• You should carry a mask with you, even when you are going into mask-optional spaces. 
  • If you approach someone to have a conversation and they are wearing a mask, please put on your mask. 
  • If a colleague or faculty member approaches you to talk or work in a small group and they are wearing a mask, go ahead and mask up. 
  • If you interact with a person doing essential work for our community and they are masked, remember to don your mask. 
  • If you work in a department where students or employees may wish to be masked, consider keeping a supply of disposable masks available for others to put on. If you would like to obtain some disposable surgical masks for your classroom, lab, office, or workspace, please email
  • If you are just passing someone in the hallway who is masked, you do not need to put on your mask. 
  • If an instructor chooses to wear a mask while teaching or if a student wears a mask while in class, this does not mean that the entire class must be masked for the length of class. But if you are actively engaging with a masked faculty member or student in a small group or individual interaction, go ahead and put on your mask.

Please show grace with one another as we transition to being a mask-optional campus. Be open to having a respectful conversation as we all adjust to new guidelines. If you’re not sure if you should put on your mask, just ask.

Various universities have reported recent increases in COVID-19 infections on their campuses. Is SLU planning to reinstate any mask requirements that have been lifted?

Our campus data do not yet show that we need to implement more restrictive protocols, but we are tracking that data closely. We know that masking is an effective tool to prevent disease spread. As we carefully monitor conditions over the next few weeks, please consider what you can voluntarily do to help us maintain a low rate of infections on campus. We encourage you to mask up indoors (including in classes, labs, and learning spaces) to safeguard your health and our community’s well-being.

I would like to wear a KN95 respirator in mask-optional settings. How can I obtain one?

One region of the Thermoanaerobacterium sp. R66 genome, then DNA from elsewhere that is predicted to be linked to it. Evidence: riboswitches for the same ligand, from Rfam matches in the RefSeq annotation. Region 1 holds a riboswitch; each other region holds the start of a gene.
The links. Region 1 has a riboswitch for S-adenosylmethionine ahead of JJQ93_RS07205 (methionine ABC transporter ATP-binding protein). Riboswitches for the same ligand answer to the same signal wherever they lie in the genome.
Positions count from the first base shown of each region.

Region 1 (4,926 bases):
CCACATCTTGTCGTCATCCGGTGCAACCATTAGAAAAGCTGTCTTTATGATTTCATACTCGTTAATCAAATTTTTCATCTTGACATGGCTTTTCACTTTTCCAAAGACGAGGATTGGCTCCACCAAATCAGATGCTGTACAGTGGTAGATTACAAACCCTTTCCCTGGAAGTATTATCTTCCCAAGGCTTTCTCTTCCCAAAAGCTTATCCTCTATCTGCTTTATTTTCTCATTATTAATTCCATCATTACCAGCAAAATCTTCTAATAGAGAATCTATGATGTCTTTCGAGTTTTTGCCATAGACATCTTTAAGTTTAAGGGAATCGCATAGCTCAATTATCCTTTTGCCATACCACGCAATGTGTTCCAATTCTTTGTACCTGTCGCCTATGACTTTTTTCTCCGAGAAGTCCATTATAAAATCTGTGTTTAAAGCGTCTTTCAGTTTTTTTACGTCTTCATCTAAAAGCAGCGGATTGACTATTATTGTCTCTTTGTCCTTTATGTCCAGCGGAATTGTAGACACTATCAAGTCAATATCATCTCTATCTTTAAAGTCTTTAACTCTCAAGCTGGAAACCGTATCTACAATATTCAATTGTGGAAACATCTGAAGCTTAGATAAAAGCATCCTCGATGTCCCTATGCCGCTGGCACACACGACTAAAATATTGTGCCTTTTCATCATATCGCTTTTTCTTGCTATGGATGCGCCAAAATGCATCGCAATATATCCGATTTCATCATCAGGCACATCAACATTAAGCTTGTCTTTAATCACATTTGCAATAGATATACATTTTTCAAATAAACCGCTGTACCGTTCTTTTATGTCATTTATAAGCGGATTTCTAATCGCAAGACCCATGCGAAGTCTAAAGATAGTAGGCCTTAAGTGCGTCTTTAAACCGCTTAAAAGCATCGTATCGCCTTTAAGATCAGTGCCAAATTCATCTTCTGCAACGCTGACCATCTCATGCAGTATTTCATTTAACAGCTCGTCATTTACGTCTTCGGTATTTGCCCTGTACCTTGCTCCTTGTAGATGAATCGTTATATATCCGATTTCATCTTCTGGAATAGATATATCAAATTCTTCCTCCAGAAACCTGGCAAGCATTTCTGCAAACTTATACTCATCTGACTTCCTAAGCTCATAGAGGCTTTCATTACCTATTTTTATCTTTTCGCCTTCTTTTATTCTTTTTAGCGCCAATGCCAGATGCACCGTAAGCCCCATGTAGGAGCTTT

We will also continue to show care and compassion for members of vulnerable groups by providing high-quality respirators to those who request them. Evidence tells us that wearing a high-quality respirator can minimize the risk of contracting COVID-19, even in a mask-optional setting. SLU has obtained a supply of KN95 respirators to support our community members who wish to have a more protective mask/respirator. If you would like to obtain a KN95, please email The CDC offers a helpful overview of different types of masks and respirators

Vaccines and Boosters

Does SLU require the COVID-19 vaccine?

SLU requires all students, faculty, staff and contract workers who are living, studying, teaching, researching, missioning or working on our St. Louis campuses be up-to-date on COVID-19 vaccinations, including boosters. Religious and medical exemptions to our vaccination requirement may be granted on a case-by-case basis. Vaccinations also are required of SLU St. Louis students who will be studying outside the U.S., including on our Madrid campus.

Learn More

Do I have to get a booster if I already have an exemption from SLU's vaccine requirement?

Those who received an approved vaccine exemption for the fall semester are automatically exempt from this spring’s booster dose requirement. In addition, the vaccine portal will include a vaccine exemption request option based on medical and religious reasons for those who received the initial vaccine series but whose situation has changed since fall.